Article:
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HP floats PC device protocol

JetSend Lite will soon make it easier for a variety of off-the-shelf tools to talk to printers, fax machines, and computer systems.

A series of new developments in a device communications protocol floated to the industry by Hewlett-Packard (HWP) will soon make it easier for a variety of off-the-shelf tools to communicate with printers, fax machines, and computer systems, according to the company.

A new "light" version of the JetSend protocol, due out this summer, will allow communications between devices such as digital cameras and PDAs (personal digital assistant) and printers and scanners. In an intranet setting, for example, a digital camera with work-related photos could communicate directly with a copier to allow copies of the pictures to be made for a presentation.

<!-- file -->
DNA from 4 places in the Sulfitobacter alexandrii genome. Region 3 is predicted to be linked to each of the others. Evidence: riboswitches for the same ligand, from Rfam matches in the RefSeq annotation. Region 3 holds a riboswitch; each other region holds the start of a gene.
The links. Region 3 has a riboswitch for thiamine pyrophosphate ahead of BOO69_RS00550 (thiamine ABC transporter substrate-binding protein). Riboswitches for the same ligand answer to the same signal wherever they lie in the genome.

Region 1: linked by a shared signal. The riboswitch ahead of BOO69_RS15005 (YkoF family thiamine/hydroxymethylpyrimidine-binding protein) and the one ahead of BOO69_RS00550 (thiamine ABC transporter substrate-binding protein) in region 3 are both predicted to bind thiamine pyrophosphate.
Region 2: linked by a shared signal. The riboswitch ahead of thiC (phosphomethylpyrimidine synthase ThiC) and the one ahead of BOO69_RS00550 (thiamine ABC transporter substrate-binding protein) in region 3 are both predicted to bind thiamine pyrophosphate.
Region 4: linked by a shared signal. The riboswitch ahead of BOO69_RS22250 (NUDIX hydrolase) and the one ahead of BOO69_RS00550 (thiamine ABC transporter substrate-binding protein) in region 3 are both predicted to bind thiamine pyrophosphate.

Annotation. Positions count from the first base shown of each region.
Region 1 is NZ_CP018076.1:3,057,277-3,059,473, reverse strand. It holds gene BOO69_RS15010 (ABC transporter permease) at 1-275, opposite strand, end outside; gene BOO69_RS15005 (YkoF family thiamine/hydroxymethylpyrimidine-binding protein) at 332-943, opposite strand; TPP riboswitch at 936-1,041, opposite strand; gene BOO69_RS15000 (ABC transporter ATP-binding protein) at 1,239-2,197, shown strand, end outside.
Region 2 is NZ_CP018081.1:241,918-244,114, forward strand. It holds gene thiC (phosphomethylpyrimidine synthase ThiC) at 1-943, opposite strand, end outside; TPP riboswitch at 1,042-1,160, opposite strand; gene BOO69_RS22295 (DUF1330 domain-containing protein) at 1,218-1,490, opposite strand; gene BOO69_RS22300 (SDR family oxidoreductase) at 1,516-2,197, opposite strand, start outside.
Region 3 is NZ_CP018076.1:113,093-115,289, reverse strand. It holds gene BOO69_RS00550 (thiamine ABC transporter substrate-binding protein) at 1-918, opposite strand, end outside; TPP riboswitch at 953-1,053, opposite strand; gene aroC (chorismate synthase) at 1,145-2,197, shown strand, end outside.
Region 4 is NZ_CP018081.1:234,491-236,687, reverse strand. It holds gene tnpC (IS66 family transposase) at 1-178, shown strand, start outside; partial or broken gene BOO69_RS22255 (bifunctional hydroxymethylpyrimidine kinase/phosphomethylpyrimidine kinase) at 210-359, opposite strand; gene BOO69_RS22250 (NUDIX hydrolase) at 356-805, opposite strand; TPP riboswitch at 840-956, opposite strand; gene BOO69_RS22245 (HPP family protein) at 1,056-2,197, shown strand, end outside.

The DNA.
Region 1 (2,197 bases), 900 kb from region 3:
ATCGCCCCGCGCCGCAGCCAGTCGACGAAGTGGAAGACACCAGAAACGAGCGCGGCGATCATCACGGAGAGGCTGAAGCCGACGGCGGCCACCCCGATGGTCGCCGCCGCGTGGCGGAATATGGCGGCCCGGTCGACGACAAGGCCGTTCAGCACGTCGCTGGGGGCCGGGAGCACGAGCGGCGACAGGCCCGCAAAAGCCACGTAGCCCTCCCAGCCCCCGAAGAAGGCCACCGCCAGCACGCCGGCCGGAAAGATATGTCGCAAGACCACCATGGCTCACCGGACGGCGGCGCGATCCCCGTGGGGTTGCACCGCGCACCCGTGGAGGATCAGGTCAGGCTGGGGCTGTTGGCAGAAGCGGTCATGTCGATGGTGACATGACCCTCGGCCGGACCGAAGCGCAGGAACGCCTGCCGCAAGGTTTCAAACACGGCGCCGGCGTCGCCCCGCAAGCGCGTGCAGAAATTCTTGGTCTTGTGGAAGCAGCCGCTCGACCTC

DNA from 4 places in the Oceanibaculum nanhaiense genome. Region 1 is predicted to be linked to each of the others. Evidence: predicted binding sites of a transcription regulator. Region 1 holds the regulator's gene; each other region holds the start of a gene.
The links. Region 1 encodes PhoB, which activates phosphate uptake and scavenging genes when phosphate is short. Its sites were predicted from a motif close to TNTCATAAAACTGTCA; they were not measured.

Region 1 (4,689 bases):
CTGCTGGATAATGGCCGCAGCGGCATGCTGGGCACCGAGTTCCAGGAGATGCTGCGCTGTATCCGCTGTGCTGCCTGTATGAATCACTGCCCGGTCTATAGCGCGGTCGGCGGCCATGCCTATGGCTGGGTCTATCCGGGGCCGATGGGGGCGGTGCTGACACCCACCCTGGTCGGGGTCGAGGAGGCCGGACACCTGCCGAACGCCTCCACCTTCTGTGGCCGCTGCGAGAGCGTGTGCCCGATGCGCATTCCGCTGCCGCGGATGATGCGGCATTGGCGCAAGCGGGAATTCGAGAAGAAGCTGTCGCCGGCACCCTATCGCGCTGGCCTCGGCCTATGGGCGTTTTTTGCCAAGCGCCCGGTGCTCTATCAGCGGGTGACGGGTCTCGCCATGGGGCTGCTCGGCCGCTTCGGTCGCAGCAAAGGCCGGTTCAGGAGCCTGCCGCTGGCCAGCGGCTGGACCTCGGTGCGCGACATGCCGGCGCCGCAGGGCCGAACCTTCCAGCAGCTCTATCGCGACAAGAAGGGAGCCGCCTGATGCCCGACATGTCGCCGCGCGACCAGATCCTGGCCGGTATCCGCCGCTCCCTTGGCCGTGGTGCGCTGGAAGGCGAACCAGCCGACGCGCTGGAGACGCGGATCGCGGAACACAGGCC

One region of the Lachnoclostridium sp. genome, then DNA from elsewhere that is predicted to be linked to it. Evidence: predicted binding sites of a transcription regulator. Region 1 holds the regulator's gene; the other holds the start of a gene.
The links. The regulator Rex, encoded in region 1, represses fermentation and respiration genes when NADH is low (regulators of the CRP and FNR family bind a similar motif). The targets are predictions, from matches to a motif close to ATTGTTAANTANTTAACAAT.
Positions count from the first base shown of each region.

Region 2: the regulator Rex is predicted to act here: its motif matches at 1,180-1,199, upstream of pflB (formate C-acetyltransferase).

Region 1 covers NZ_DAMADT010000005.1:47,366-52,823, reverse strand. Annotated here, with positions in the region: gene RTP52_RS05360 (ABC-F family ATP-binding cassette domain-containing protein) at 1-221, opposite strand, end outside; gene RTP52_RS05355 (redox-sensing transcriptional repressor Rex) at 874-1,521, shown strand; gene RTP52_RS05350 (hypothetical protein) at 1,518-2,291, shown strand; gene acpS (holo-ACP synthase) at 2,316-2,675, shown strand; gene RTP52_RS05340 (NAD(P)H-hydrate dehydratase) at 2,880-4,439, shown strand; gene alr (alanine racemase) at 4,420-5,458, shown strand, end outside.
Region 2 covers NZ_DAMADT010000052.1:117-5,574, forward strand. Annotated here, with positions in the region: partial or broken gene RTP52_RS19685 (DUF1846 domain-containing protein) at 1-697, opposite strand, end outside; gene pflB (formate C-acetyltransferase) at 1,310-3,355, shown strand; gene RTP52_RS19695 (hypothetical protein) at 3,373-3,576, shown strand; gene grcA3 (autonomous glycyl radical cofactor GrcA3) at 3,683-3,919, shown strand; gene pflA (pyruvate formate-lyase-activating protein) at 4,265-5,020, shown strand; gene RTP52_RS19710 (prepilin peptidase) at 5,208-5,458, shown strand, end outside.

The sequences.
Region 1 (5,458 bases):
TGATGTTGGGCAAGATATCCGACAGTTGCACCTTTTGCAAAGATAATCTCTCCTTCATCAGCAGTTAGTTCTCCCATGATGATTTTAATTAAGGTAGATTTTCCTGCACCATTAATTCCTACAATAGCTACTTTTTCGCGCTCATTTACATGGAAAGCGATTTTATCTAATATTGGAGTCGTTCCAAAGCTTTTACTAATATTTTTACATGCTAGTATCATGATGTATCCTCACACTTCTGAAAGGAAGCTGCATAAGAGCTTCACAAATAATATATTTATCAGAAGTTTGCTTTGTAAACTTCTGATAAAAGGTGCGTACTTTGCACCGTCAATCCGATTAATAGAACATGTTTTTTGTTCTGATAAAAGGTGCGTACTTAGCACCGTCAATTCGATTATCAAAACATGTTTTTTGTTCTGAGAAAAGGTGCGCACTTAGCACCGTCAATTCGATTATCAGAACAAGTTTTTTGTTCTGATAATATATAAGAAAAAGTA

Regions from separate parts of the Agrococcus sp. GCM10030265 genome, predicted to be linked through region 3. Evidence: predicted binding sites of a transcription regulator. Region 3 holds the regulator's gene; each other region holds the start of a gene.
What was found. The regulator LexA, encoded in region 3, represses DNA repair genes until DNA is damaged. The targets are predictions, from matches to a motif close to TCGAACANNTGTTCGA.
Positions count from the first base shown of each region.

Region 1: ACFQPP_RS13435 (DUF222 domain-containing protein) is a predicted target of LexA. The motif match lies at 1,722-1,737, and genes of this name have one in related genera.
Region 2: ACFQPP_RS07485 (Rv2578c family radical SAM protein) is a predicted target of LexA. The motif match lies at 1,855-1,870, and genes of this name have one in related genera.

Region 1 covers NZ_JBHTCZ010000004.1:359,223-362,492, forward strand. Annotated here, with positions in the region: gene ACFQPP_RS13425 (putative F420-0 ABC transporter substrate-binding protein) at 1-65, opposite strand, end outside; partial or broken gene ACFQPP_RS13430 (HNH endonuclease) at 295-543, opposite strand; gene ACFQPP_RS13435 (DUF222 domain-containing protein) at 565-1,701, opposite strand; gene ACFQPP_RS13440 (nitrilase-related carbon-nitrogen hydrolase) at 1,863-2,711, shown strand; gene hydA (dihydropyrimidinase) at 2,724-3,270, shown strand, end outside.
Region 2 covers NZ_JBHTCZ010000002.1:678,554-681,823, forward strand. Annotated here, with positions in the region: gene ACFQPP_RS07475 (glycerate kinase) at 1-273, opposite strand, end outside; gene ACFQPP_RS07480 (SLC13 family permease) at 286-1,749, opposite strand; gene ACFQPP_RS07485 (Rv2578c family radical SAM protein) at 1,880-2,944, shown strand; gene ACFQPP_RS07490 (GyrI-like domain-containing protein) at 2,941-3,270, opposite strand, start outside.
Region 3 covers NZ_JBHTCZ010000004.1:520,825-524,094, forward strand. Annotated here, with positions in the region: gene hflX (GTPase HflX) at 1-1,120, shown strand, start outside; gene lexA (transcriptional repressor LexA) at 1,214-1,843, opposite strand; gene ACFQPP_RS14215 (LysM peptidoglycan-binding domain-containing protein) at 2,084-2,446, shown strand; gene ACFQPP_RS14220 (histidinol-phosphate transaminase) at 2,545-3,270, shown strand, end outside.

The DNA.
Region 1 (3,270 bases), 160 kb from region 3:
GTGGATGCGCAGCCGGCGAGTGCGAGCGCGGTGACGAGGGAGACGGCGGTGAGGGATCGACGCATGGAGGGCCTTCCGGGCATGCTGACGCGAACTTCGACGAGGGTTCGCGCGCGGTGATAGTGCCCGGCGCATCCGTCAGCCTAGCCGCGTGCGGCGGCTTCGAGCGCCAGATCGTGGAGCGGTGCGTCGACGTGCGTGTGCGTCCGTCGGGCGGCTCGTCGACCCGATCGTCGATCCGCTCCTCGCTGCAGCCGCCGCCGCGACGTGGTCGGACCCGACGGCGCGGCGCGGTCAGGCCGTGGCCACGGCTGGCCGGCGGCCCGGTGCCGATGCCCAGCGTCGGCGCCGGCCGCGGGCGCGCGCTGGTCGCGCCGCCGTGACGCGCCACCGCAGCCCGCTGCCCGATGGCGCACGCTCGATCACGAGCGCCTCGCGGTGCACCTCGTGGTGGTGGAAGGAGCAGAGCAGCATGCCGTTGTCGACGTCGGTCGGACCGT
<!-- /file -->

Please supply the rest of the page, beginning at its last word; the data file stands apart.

The JetSend Lite protocol, as it will be called, is also being extended to incorporate infrared capabilities so that users can access printing capabilities by simply pointing their PDA device at the appropriate machine, for example. The "lite" version will only require about 40K to 50K of memory, the company said.

JetSend basically allows a variety of devices such as printers, fax machines, or scanners, among others, to intercommunicate without the need to install a set of specific software drivers or to have intervention from a user. JetSend was announced in July of 1997 and has already won the support of several companies including Microsoft, which plans to integrate the software tool into the Windows operating system.

Other partners will be announced shortly, according to HP executives, adding to a list that already includes Cisco Systems, Panasonic, and Xerox, among others.

HP executives also said they will release capabilities this spring that will let devices exchange information through corporate firewalls, allowing for Net-based faxing using JetSend, for example.